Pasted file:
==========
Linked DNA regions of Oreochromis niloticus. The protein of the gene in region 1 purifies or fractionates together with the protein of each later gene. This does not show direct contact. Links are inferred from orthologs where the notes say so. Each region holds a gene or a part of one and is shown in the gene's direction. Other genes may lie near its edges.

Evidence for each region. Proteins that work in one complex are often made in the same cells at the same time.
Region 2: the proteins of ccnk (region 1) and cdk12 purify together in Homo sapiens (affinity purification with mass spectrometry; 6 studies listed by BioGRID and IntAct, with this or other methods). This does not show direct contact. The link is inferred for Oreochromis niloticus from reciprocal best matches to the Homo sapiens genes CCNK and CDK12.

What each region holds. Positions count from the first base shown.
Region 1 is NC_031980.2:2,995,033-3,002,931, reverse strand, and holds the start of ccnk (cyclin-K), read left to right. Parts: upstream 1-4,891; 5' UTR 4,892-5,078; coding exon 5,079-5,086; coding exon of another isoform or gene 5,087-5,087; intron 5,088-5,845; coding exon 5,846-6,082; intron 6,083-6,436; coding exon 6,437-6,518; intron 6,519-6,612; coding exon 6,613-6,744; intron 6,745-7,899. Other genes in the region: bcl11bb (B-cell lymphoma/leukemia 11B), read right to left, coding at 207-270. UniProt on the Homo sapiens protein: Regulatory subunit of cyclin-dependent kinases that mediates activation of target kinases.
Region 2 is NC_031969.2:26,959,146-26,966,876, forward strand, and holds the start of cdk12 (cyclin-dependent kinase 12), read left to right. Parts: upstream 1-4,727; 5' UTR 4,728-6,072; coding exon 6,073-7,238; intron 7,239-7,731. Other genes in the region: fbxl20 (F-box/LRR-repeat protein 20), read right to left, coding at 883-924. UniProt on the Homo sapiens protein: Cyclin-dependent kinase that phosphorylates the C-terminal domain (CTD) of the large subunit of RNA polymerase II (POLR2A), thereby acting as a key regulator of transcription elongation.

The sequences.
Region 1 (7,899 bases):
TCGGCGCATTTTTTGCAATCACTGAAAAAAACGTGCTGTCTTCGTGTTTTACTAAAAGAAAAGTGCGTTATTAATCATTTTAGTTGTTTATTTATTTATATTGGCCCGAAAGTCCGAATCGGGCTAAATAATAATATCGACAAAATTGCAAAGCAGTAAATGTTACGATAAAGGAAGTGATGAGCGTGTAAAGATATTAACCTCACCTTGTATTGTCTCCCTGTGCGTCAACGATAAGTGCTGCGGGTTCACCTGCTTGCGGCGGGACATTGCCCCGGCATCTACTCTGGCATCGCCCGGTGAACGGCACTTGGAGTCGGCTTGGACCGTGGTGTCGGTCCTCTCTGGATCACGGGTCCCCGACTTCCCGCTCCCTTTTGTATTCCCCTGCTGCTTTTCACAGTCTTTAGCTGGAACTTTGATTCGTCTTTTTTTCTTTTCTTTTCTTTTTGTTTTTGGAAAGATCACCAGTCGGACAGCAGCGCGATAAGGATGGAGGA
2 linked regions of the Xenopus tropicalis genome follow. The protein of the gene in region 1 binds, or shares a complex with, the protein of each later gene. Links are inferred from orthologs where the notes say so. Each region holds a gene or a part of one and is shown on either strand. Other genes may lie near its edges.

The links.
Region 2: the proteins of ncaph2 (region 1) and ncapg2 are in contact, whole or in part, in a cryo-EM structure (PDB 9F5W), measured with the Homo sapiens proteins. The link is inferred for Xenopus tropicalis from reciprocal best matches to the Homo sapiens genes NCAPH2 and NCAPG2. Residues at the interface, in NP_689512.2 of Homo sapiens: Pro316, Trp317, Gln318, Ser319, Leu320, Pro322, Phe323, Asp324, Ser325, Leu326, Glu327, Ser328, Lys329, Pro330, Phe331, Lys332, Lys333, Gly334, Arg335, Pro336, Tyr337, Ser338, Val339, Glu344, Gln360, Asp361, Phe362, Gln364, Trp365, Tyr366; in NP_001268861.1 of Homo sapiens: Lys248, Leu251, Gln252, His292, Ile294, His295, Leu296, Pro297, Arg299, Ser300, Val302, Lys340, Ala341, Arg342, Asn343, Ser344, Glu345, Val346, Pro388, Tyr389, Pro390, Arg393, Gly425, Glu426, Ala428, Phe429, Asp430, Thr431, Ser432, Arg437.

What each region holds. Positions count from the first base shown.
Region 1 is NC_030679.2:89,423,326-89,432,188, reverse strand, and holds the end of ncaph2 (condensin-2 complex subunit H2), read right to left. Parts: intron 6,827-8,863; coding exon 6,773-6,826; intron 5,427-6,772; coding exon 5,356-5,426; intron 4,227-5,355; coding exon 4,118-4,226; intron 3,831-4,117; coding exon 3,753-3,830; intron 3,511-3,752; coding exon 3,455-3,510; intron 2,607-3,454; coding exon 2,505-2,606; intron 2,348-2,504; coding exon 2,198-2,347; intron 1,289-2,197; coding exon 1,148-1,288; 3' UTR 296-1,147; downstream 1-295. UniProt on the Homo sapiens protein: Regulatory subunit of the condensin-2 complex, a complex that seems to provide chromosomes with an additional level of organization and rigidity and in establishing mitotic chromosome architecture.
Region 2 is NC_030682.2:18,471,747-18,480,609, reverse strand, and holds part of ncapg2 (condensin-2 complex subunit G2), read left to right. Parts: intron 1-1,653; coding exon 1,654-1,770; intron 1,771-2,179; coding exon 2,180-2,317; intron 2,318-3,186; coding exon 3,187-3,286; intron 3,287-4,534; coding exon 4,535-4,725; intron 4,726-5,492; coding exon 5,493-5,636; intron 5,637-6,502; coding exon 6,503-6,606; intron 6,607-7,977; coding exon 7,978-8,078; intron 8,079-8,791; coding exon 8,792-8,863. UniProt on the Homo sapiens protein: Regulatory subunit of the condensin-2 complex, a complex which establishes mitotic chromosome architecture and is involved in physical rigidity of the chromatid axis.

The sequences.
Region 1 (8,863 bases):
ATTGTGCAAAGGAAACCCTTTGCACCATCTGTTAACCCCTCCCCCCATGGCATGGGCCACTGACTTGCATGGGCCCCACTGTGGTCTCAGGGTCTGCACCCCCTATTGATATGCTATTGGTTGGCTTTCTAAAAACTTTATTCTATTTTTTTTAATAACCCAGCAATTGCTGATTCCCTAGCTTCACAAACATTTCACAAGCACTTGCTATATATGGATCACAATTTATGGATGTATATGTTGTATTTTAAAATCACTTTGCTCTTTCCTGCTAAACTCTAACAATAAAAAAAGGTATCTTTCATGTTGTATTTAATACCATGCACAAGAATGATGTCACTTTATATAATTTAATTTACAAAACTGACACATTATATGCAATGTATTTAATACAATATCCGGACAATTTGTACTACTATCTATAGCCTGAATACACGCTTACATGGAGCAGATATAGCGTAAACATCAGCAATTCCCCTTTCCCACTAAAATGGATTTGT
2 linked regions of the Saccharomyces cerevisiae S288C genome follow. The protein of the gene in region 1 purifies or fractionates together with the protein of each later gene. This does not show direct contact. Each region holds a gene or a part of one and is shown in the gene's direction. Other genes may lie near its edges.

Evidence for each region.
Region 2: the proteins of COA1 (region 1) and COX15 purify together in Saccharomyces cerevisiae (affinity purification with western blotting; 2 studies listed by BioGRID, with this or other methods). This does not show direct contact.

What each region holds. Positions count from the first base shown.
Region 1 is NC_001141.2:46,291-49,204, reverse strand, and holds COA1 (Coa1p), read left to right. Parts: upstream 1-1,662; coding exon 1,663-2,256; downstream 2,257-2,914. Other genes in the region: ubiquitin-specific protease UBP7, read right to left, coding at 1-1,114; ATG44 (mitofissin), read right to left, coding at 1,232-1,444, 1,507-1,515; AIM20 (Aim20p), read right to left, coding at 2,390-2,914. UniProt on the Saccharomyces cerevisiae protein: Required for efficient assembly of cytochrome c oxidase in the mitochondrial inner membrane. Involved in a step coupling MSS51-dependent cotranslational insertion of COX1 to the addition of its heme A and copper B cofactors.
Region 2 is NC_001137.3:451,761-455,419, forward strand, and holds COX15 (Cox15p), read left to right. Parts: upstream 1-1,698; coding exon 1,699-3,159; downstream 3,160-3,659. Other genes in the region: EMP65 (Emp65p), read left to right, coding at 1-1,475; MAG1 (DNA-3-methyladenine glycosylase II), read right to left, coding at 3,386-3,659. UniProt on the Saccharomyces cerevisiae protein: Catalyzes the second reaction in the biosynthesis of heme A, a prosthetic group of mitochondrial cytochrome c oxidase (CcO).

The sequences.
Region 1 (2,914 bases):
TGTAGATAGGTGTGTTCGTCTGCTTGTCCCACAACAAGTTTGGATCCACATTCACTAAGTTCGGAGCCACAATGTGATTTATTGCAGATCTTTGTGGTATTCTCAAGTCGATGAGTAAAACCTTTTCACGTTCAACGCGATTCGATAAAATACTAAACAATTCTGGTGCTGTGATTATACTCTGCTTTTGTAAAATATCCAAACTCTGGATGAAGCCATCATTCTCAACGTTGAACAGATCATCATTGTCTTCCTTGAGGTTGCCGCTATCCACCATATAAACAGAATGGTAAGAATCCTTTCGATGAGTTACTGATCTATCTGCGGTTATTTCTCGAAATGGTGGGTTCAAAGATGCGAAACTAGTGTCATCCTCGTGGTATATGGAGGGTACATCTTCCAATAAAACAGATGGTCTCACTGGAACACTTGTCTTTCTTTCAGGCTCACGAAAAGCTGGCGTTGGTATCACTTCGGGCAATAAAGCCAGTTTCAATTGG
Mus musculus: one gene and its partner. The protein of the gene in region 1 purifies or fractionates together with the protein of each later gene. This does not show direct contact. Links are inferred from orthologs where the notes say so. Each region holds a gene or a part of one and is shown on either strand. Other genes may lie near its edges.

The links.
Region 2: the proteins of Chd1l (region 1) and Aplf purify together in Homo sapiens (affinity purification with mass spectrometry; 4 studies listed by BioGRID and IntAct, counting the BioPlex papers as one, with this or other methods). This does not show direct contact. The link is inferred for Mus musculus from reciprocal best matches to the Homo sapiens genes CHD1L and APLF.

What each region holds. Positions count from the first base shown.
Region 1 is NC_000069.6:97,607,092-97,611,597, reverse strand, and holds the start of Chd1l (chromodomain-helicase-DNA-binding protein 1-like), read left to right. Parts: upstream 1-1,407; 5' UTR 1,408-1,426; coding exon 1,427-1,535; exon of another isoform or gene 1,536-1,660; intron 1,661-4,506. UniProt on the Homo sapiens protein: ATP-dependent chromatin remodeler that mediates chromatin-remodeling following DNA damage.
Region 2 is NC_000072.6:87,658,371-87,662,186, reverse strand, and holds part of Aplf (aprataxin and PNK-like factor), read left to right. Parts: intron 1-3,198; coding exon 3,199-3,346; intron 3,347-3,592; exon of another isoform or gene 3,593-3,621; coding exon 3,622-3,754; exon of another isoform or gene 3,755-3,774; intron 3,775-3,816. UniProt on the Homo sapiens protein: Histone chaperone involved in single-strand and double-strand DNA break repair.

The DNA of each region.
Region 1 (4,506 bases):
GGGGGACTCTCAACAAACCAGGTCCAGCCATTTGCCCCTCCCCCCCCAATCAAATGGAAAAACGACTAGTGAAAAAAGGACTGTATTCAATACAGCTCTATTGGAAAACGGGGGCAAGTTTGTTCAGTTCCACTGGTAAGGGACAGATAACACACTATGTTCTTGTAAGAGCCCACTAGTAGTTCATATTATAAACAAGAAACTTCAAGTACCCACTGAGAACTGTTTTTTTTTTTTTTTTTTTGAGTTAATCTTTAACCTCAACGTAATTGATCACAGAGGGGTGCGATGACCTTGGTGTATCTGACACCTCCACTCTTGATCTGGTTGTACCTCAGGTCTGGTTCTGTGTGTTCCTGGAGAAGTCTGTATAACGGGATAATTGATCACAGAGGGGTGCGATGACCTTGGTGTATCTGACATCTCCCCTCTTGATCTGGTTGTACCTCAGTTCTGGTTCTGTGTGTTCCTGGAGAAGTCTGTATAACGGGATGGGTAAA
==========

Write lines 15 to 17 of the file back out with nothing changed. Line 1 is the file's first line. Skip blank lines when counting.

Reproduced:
Region 2 is NC_030682.2:18,471,747-18,480,609, reverse strand, and holds part of ncapg2 (condensin-2 complex subunit G2), read left to right. Parts: intron 1-1,653; coding exon 1,654-1,770; intron 1,771-2,179; coding exon 2,180-2,317; intron 2,318-3,186; coding exon 3,187-3,286; intron 3,287-4,534; coding exon 4,535-4,725; intron 4,726-5,492; coding exon 5,493-5,636; intron 5,637-6,502; coding exon 6,503-6,606; intron 6,607-7,977; coding exon 7,978-8,078; intron 8,079-8,791; coding exon 8,792-8,863. UniProt on the Homo sapiens protein: Regulatory subunit of the condensin-2 complex, a complex which establishes mitotic chromosome architecture and is involved in physical rigidity of the chromatid axis.

The sequences.
Region 1 (8,863 bases):